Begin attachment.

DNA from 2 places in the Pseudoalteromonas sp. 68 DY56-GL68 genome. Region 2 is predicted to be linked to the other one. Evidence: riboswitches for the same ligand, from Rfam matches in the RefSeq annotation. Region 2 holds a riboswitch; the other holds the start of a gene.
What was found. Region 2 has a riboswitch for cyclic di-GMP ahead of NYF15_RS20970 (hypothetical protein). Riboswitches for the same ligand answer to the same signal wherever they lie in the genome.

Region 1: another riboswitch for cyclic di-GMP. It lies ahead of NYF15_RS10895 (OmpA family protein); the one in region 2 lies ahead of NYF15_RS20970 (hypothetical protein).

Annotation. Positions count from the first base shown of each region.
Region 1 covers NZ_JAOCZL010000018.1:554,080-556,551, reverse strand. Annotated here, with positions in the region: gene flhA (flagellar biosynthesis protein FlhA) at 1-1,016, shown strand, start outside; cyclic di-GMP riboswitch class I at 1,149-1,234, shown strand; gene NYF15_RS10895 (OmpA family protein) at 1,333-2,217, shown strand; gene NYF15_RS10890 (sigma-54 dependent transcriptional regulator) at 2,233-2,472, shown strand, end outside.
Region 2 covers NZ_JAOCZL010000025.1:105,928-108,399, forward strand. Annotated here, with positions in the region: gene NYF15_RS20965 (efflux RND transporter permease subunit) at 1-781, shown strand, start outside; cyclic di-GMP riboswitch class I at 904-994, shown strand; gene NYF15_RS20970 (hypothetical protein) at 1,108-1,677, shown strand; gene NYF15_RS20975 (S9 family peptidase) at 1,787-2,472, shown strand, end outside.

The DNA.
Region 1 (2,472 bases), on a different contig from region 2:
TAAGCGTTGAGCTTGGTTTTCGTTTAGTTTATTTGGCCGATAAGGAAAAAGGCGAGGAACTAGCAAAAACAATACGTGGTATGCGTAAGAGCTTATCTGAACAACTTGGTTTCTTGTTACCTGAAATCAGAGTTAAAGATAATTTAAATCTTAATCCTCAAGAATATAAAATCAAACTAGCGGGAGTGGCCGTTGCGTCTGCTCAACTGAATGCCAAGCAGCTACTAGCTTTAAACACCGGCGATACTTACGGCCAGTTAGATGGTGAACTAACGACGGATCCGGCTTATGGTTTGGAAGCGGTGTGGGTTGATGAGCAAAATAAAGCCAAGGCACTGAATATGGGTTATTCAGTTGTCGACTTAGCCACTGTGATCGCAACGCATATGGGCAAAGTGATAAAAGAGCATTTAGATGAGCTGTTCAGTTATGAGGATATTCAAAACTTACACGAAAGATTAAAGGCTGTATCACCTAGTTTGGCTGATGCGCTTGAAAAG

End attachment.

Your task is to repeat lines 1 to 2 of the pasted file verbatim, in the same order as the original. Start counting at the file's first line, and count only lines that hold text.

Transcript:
DNA from 2 places in the Pseudoalteromonas sp. 68 DY56-GL68 genome. Region 2 is predicted to be linked to the other one. Evidence: riboswitches for the same ligand, from Rfam matches in the RefSeq annotation. Region 2 holds a riboswitch; the other holds the start of a gene.
What was found. Region 2 has a riboswitch for cyclic di-GMP ahead of NYF15_RS20970 (hypothetical protein). Riboswitches for the same ligand answer to the same signal wherever they lie in the genome.